As configured, the 3.5GHz AMD Ryzen processor used here is enough for web browsing, video streaming, word processing and other productivity tasks that you’d usually perform on a daily basis. That makes the Aspire A515-43-R19L a perfect candidate for college use or small home-office use, especially when a Chromebook isn’t a viable option.
That said, the 4GB RAM and 128GB SSD are a bit tight, but you can always swap them later with big capacity storage and maybe 8GB RAM if necessary. Battery life is excellent, with the notebook lasting just over 7 hours 20 minutes on a single charge.
With the Acer Aspire 5 (2019 model), you’re getting more laptop than you’re paying for. It offers a combination of a crisp 1080p display, light-weight profile, and a palatable price that most buyers on a tight budget will appreciate. It does make a few tradeoffs like a finicky touchpad and a so-so build, but those are compromises to weigh instead of reasons not to buy.
If you need more power and storage, the Aspire 5 is available in other configurations that offer exactly that. So, the most important considerations here are how much you can spend and what you plan to use your laptop for. But if all you need is a big-screen machine for basic Windows tasks and have less $500 on the table, the Aspire 5 is the best way to spend your cash.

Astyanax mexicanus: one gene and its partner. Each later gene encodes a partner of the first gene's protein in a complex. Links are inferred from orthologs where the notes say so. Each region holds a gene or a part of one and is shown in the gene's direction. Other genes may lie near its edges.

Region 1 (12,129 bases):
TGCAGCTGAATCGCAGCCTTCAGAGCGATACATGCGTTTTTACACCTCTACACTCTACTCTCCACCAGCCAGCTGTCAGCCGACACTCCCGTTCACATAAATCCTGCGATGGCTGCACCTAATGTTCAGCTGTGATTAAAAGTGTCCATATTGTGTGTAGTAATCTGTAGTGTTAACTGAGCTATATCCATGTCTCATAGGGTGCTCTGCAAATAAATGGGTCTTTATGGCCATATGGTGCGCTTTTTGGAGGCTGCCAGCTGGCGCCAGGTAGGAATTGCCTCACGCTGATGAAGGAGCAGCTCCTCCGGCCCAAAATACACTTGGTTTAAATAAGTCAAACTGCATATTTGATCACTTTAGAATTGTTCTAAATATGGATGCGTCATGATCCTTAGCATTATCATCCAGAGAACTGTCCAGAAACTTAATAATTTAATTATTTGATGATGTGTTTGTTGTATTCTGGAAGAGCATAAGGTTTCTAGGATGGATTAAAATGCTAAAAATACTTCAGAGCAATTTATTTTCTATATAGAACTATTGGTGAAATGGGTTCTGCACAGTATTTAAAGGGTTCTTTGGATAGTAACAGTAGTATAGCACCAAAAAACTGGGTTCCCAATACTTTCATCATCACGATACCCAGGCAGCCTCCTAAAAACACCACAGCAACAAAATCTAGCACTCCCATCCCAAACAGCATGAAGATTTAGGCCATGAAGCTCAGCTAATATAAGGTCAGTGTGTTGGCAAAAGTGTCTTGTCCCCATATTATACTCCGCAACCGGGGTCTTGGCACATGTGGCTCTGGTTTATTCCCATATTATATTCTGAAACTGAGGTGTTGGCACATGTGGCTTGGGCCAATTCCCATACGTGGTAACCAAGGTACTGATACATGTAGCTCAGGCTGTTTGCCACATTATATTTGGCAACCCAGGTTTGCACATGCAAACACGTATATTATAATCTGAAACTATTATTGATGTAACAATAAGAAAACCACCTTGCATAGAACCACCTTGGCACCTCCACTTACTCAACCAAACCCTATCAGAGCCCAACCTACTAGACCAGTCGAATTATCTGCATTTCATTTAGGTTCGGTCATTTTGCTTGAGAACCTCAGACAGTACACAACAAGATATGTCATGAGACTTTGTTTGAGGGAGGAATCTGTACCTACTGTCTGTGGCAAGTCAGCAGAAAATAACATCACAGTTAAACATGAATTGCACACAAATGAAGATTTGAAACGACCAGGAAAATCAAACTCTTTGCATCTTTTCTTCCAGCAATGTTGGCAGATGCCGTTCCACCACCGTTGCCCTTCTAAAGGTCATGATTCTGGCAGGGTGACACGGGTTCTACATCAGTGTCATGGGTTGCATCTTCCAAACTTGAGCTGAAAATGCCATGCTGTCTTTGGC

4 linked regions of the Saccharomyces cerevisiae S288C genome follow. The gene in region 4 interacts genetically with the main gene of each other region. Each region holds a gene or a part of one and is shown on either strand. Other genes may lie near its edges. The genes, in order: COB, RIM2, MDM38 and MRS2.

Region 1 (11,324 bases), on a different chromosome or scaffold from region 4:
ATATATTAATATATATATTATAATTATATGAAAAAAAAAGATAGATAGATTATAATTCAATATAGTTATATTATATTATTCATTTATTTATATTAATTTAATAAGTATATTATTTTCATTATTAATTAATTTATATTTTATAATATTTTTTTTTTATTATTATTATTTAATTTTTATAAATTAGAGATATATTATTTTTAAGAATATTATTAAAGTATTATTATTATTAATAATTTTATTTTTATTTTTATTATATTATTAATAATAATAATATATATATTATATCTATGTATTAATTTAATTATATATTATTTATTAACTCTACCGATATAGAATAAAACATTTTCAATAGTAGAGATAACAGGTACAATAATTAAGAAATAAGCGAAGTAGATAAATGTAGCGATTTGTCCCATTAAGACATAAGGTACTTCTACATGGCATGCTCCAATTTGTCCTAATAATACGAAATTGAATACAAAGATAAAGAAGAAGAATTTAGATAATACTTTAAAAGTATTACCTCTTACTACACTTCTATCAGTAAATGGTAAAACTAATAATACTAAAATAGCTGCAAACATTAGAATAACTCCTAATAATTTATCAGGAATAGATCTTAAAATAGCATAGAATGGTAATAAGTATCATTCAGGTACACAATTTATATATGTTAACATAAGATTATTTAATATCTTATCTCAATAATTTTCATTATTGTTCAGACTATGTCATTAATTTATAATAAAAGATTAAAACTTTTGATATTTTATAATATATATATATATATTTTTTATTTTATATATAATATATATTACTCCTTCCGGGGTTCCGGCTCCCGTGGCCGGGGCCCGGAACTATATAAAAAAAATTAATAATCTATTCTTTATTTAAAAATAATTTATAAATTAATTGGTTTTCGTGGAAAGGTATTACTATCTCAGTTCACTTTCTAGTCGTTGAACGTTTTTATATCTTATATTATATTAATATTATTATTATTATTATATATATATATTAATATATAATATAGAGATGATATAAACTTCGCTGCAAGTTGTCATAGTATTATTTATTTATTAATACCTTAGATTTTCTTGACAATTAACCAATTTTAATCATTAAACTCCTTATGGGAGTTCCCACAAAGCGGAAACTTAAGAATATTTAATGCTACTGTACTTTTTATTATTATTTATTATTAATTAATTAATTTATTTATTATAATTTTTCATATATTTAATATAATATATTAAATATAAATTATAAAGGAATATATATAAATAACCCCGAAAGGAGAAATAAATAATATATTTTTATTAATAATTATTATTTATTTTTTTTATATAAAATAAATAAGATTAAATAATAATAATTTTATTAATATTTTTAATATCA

Is there a better alternative?
If you can still buy it, the ASUS VivoBook 15 (F512FA-AB34) is a strong competitor. It’s just around the same price for a Core i5-8145U, 8GB of RAM, and a 128GB SATA SSD. It offers strong build, has a backlit keyboard with a fingerprint sensor activated via Windows Hello, and better connectivity including USB Type-C.
Acer’s Aspire 5 (A515-54-51DJ) is another option, particularly if you’re considering the midrange version of the Aspire 5. It costs a few hundred dollars more for a Core i5-8265U processor, 12GB of RAM and a 512GB SSD.
Finally, you can consider the Lenovo Ideapad 330s, it’s better looking and packs more power at a great price. It comes with an Intel Core i5-8250U processor, 20GB (4GB + 16GB Intel Optane Memory), a 1TB hard drive for storage and Windows 10 Home operating system. Of course, you can spend less with the Aspire 5 and get more RAM and external storage – so it depends on how much better looks and build quality matter.
Should you buy it?
Yes. The Acer Aspire 5 (A515-43-R19L), whether in its AMD Ryzen + Vega 3 graphics configuration or its slightly more expensive Intel Core i5 model with much better components is our new Top Pick budget laptop.